World’s first horse riders lived 4,000–5,000 years ago

Archaeologists have found evidence of the world’s earliest-known horse riders, who appear to have lived some 4,000–5,000 years ago just west of the Black Sea. The researchers identified signs of horsemanship in the skeletons of the Yamnaya people, mobile cattle and sheep herders who migrated from the Pontic–Caspian steppes to find greener pastures in what is today Romania, Bulgaria, Hungary and Serbia.

It remains to be determined, however, whether the Yamnayans took to horseback to more easily herd cattle, engage in raids or just as a form of status.

Paper author and bioanthropologist Dr Martin Trautmann of the University of Helsinki said: “We studied over 217 skeletons from 39 sites of which about 150 found in the burial mounds belong to the Yamnayans.

“Diagnosing activity patterns in human skeletons cannot be done unambiguously. There are no singular traits that indicate a certain occupation or behaviour.

“Only in their combination, as a syndrome, symptoms provide reliable insights to understand habitual activities of the past.”

In their study, the researchers looked for six diagnostic indicators of riding activity on the human body, which they have dubbed “horsemanship syndrome”.

These included changes in the normally round shape of the hip sockets, the nature of muscle attachment sites on the pelvis and femur, and the diameter and form of the femur shaft.

The remaining three criteria involved degeneration of the vertebra caused by repeated vertical impacts, traumata resulting from falls, kicks or bites from horses, and imprint marks caused by the pressure of the so-called “acetabular rim” — the bowl-shaped socked on the pelvis — on the neck of the femur.

To increase the reliability of their diagnoses, the team employed a strict filtering method and developed a scoring system that takes into account each symptom’s diagnostic value, distinctiveness and reliability.

Of the 156 adult Yamnaya individuals studied, at least 24 were found to be classifiable as “possible riders”, while five Yamnaya, two later and two possibly earlier individuals were determined to be “highly probable riders”.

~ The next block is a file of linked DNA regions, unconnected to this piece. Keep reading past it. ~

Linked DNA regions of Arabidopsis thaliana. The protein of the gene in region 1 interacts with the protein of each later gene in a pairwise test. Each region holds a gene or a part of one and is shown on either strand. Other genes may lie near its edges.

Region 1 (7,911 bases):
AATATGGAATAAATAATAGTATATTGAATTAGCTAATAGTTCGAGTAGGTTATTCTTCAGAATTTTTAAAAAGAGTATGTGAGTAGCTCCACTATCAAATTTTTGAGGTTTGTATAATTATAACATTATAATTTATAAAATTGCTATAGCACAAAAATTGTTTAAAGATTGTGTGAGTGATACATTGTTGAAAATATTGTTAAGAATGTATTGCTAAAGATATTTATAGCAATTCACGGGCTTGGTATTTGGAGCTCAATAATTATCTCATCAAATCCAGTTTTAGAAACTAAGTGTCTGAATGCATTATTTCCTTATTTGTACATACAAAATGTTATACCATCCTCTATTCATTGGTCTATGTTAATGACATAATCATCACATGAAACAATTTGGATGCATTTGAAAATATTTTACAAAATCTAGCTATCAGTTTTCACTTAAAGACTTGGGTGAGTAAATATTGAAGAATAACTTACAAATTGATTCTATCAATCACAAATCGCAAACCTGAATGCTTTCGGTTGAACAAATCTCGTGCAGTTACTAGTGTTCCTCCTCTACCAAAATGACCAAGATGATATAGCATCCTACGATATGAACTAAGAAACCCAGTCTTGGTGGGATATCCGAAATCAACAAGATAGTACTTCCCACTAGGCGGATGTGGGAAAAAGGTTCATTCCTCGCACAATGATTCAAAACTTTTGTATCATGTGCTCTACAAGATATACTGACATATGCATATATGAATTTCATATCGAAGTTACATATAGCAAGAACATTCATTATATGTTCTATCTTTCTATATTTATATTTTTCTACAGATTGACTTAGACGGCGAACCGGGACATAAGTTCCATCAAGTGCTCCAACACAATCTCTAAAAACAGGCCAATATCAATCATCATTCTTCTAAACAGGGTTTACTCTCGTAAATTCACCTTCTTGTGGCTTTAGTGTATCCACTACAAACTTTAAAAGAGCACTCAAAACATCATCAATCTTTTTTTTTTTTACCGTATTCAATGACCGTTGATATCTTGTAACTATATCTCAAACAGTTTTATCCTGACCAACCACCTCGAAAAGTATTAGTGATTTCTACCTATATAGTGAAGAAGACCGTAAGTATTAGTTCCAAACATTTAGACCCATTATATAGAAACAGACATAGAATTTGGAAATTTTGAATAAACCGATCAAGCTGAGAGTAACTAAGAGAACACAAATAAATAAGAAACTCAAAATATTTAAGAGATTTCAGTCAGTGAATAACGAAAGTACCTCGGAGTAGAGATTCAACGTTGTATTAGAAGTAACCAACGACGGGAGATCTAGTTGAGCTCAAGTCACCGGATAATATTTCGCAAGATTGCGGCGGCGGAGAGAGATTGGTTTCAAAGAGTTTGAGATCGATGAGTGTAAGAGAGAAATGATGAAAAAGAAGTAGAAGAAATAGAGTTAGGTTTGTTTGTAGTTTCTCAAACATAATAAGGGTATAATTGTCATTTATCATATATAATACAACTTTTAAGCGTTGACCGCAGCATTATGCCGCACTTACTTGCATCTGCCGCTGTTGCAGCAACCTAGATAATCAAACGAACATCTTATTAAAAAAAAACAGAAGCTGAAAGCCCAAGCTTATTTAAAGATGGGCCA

Dr Trautmann said: “the rather high prevalence of these traits in the skeleton record, especially with respect to the overall limited completeness, shows that there people were horse riding regularly.”

Paper co-author and archaeologist Professor Volker Heyd, also of the University of Helsinki said: “Horseback-riding seems to have evolved not long after the presumed domestication of horses in the western European steppes during the fourth millennium BC.

“It was already rather common among members of the Yamnaya culture between 3000 and 2500 BC.”

According to the researchers, the regions west of the Black Sea were a “contact zone” in which mobile groups of herdsmen from the Yamnaya culture encountered the long-established farmers of both Late Neolithic Chalcolithic traditions.

For decades, it had been assumed that the expansion of the steppe people into southeastern Europe would have manifested as a violent invasion.

Paper co-author and fellow University of Helsinki archaeologist Bianca Preda-Bălănică said: “Our research is now beginning to provide a more nuanced pictured of their interactions.

“For example, findings of physical violence as were expected are practically non-existent in the skeletal record so far.

“We also start understanding the complex exchange processes in material culture and burial customs between newcomers and locals in the 200 years after their first contact.”

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According to the researchers, there is the possibility that horseback riding may date back even further than 4,000–5,000 years ago.

Paper co-author and anthropologist Professor David Anthony of Hartwick College in New York explained: “We have one intriguing burial in the series.

“A grave dated about 4,300 BC at Csongrad-Kettöshalomin Hungary — long suspected from its pose and artefacts to have been an immigrant from the steppes — surprisingly showed four the six riding pathologies, possibly indicating riding a millennium earlier than Yamnaya.

“An isolated case cannot support a firm conclusion, but in Neolithic cemeteries of this era in the steppes, horse remains were occasionally placed in human graves with those of cattle and sheep, and stone maces were carved into the shape of horse heads.

“Clearly, we need to apply this method to even older collections.”

The full findings of the study were published in the journal Science Advances.

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